The Internet is becoming an increasingly popular tool used in weight loss programs. Does it work? Yes, it can, says new research.
Your Mileage May Vary
In a review of 23 studies, Japanese scientists found that success highly depended on the form web usage took. On average, participants on weight loss programs with a web-based component lost 1 1/2 lbs (0.68 kg) more than those on programs entirely offline, but there were wild differences.
If the online programs entirely replaced in-person counseling, participants on average ended up weighing 3 lbs more than people whose programs were entirely offline. On the other hand, if the Internet was used in addition to personal counseling, the average loss was 2 pounds higher than for the pure offliners.
A Question Of Control?
What it basically comes down to is control, which can be achieved internally through personal discipline, through third parties or both. If you are highly disciplined, then entirely relying on online tools can work. If you need outside encouragement, this will most likely fail.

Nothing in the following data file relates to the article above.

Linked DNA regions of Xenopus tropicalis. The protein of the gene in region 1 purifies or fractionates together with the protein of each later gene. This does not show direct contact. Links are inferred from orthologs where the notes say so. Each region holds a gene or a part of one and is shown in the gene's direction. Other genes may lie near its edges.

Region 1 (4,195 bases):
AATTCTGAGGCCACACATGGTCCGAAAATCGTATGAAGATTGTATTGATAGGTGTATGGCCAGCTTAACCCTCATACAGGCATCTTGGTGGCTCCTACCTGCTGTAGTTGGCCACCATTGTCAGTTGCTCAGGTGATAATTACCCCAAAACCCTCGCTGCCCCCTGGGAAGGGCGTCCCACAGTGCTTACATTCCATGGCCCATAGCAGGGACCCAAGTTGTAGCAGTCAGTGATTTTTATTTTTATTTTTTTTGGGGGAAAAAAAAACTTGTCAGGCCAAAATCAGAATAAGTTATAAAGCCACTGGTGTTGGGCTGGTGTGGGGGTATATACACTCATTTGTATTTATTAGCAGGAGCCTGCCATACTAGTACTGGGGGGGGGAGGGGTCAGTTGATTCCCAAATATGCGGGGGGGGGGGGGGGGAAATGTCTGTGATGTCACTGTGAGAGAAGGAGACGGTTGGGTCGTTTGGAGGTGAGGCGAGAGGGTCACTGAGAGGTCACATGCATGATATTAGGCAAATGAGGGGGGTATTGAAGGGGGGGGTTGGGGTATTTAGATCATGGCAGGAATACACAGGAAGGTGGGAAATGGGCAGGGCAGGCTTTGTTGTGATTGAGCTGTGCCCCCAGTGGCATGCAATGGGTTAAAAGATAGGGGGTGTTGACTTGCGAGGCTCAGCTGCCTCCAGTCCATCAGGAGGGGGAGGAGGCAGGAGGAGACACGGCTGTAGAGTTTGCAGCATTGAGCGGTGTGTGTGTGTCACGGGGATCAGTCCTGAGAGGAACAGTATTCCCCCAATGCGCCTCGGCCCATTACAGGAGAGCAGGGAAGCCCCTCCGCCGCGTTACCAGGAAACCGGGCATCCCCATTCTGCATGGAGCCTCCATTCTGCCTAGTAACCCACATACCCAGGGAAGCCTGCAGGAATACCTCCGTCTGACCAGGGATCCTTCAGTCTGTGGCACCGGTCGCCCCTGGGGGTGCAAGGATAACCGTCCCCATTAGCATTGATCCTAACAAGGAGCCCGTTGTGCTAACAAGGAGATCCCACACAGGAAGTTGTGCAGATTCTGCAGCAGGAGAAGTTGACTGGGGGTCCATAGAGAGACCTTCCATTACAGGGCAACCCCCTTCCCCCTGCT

This is highlighted by a study from last year, where participants first had to lose weight and then control that loss through using a weight management website. The site actively encouraged users to log in regularly and those that did most often managed to keep the highest loss. Others were much less inclined to and as a result their success was more limited.
One Size Does Not Fit All
In the last decade, the Internet has often been heralded as the solution to most of mankind’s problems: open access to information, basic democracy and, last but certainly not least, a replacement for physical contact with your fellow human beings. In reality it simply is a tool, whose proficiency highly depends on the person using it.
When it comes to losing weight, the true advantage of having the Internet as your disposal therefore lies in the variety of combining offline and online into personal solutions for an individual needs.
Picture courtesy of Marcin Wichary.